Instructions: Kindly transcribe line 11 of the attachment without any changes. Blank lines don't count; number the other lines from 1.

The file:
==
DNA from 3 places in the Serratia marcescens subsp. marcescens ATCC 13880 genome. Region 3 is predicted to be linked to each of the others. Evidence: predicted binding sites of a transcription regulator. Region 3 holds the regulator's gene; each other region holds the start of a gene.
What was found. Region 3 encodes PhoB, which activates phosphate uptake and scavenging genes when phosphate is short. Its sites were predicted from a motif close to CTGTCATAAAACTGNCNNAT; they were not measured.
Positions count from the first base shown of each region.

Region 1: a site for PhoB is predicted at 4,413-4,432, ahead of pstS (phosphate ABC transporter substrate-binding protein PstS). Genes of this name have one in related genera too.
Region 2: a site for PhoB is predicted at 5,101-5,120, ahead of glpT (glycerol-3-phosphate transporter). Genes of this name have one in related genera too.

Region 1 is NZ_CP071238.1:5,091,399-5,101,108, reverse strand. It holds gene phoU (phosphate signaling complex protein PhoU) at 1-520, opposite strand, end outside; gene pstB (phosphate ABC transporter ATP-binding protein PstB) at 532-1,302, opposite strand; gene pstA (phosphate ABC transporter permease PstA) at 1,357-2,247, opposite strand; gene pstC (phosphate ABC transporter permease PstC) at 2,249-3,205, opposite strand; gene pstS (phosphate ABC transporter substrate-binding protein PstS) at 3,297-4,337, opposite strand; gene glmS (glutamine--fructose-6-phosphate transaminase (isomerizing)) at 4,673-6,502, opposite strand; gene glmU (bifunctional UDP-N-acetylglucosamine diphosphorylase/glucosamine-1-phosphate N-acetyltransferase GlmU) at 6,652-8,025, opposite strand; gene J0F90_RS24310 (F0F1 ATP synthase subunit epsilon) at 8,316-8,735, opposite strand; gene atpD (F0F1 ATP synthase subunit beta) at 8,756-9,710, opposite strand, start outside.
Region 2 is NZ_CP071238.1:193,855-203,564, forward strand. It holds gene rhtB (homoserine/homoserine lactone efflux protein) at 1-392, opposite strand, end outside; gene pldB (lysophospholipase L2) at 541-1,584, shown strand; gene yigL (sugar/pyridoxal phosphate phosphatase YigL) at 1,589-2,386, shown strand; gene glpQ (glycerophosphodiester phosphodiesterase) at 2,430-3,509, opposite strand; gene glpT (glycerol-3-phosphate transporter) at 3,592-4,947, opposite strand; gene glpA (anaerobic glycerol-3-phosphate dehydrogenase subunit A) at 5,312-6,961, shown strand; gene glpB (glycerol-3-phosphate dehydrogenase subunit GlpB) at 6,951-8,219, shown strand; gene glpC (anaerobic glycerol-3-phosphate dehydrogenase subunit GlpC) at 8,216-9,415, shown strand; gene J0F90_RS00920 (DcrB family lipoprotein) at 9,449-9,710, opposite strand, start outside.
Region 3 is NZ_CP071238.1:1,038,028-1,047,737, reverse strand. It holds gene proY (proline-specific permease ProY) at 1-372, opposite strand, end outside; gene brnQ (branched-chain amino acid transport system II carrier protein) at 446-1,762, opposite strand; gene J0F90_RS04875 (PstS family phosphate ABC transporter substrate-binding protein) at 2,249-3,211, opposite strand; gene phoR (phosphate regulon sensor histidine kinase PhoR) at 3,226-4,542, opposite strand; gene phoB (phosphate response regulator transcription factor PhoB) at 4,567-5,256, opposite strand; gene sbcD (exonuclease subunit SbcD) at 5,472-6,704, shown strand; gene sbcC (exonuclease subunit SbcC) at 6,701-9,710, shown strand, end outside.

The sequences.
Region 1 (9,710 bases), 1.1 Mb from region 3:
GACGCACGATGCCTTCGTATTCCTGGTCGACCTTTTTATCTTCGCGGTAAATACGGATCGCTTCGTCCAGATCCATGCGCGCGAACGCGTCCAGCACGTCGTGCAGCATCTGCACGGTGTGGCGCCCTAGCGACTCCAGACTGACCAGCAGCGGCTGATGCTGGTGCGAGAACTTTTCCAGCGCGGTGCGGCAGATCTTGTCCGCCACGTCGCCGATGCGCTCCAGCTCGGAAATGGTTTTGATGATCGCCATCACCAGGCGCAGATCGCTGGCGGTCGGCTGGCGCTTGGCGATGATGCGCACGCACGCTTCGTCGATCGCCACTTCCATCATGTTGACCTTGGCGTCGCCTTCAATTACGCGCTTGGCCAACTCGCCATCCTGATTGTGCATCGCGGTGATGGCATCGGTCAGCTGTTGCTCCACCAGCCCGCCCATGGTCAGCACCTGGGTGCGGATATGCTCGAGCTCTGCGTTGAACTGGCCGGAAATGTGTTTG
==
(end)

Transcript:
GACGCACGATGCCTTCGTATTCCTGGTCGACCTTTTTATCTTCGCGGTAAATACGGATCGCTTCGTCCAGATCCATGCGCGCGAACGCGTCCAGCACGTCGTGCAGCATCTGCACGGTGTGGCGCCCTAGCGACTCCAGACTGACCAGCAGCGGCTGATGCTGGTGCGAGAACTTTTCCAGCGCGGTGCGGCAGATCTTGTCCGCCACGTCGCCGATGCGCTCCAGCTCGGAAATGGTTTTGATGATCGCCATCACCAGGCGCAGATCGCTGGCGGTCGGCTGGCGCTTGGCGATGATGCGCACGCACGCTTCGTCGATCGCCACTTCCATCATGTTGACCTTGGCGTCGCCTTCAATTACGCGCTTGGCCAACTCGCCATCCTGATTGTGCATCGCGGTGATGGCATCGGTCAGCTGTTGCTCCACCAGCCCGCCCATGGTCAGCACCTGGGTGCGGATATGCTCGAGCTCTGCGTTGAACTGGCCGGAAATGTGTTTG